My own journey towards the light is less of a straight line than an upwards spiral. I tend to lose my way frequently, like a moth drawn to a streetlight. It can take a seemingly outsized effort to pull me away from the artificial and back towards my true nature.
Hmm. That sounds nice, but I am not entirely sure what it means.
In Lighting, we professionals are often concentrating on the next big thing. Right now, the intersection of light and health is a pretty big topic, as is the internet of things. When I began my professional career, I was particularly proud of my first project that was entirely compact fluorescent or CFL. Today, I wince at the millions of dollars we spent on that transitional technology, a proverbial flash in the pan that was quickly replaced by LED. As an industry, we jump on the bandwagon, then return to Light in the lull between technology shifts. If Lighting is getting better and more energy-efficient, then this seemingly circular motion is in fact an upwards spiral, returning not to the same place but to a similar yet better place in each revolution. Technology improves our design capabilities, design improves our use of technology, and so on.
I feel the spiraling motion in my own journey, sometimes completing a figurative revolution in a single thought. I build anchors- magnets- to pull me back towards the light side of the spiral; the world and its realities draw me back to the lighting side. It goes something like this:
- Oh, I love this sunset.
- Let me try to recreate the sunset onstage.
- Wow, the sun streaming through the windows is beautiful.
- Let me capture those benefits electrically after dark.
Or, at a wider angle:
- Oh, I love light.
- Let me monetize it.
- Oops, I forgot that I love light…wow, look at that sunset!
Mine is a story with many chapters, some strikingly (even painfully) similar to previous chapters, some exciting and new. These chapters, I hope, are moving in one complete revolution of a spiral from light as a toy to lighting as a career to light as a gift.
Photo by Pete Guither
The first posts covers] light as a toy, both the subconscious effect of light on my young mind growing up under the great prairie skies and my earliest manipulations of light. It was here that I first sought to control light, to amplify the effects of music at junior high dances or to heighten a dramatic moment on stage. I was unencumbered by the need to make an income, still sheltered under my parent’s provisions, allowed to just have fun with my new toy. This is Light.
Photo by Mike Heiniger
Later I’ll explore lighting as a job, which began in high school when I received my first dollar for playing with the toy of light. From community theater to college to internship and career, I slowly meandered from one form of lighting-related income to another, seeking the best fit for my interests and for my family’s needs. I added lines to my resume like Architectural Lighting Design Associate and Assistant Professor of Lighting Design and Freelance Lighting Designer as I sought new ways to make money, sometimes leaning backwards to light as a toy and sometimes leaning forwards to light as a gift. Here I had successes yet also my first professional failures that scared me back towards “safe” places that might not truly exist. This is Lighting.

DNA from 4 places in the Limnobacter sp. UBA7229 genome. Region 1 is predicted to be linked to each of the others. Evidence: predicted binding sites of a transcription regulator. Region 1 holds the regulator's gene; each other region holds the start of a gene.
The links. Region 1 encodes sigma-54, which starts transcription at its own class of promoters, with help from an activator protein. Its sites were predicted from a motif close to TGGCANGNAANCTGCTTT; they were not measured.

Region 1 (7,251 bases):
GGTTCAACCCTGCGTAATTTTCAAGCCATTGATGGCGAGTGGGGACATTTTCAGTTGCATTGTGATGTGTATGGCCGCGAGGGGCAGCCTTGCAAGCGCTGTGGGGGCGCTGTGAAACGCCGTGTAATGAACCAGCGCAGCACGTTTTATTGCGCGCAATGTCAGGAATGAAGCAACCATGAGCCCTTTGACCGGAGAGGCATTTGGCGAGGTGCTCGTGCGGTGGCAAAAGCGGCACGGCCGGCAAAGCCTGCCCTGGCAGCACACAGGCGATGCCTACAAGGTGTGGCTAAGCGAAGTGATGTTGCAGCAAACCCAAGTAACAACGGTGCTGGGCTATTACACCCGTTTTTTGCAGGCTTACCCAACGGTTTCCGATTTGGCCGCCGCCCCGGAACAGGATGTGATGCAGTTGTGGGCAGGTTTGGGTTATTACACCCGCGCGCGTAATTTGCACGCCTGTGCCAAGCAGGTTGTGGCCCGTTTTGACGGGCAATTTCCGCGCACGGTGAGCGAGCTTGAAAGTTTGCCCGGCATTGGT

Photo by Sam Warfel
The last posts will cover the most recent phase of my journey, an unfinished group of chapters being written as I return towards light as a toy but discover much deeper meaning. This is light as a gift. This is a newly focused desire to share the gift with others, and the stumbling that comes when starting down an untrodden path. It is here, now, that I seek to pay the bills with Lighting and make the world a better place with Light. It is the ultimate professional convergence for me: teaching, writing, sharing, designing. I’m writing the next chapter right now. I am not quite sure how the story ends, but I like where it is headed.
What’s the point to sharing my experience of light as a toy, lighting as a job, and light as a gift? There may be more than one. Like many bloggers, I am writing because I enjoy writing, because writing helps clarify the thoughts that otherwise ricochet off the inside walls of my mind, because writing helps me formulate new ideas. This endeavor strangely helps me focus inwardly while reaching out. I also hope that writing helps me better understand where I have been and where I am going, that writing creates a kind of map I can follow as I continue into the uncharted territory of what’s next.
I want to share the gift of light with anyone else in the darkness, anyone who does not know what light can do, or cannot afford to hire an expert lighting consultant. While this series is of a more personal nature, it is all intended to move the conversation out of my mind and into the world, out of theoretical and into practical.
Sharing the gift is not without its own dangers. I am drawn to money and fame like the moth at the beginning of this post. I am narcissistic enough to think I am worthy of “being discovered.” I want publishers to fall out of the sky and offer my book contracts. I want thousands of people to hire me (not all at once, please?) to help them get more out of light. I want to be less of a lighting consultant and more of a lighting evangelist, or Light Coach.
Hmm. Light Coach. I just made that up, and I can see it on a new business card. I imagine a dinner party and my newfound acquaintance asking with a quizzical expression, “…a light coach??”
Okay team. Let’s get out there and win this.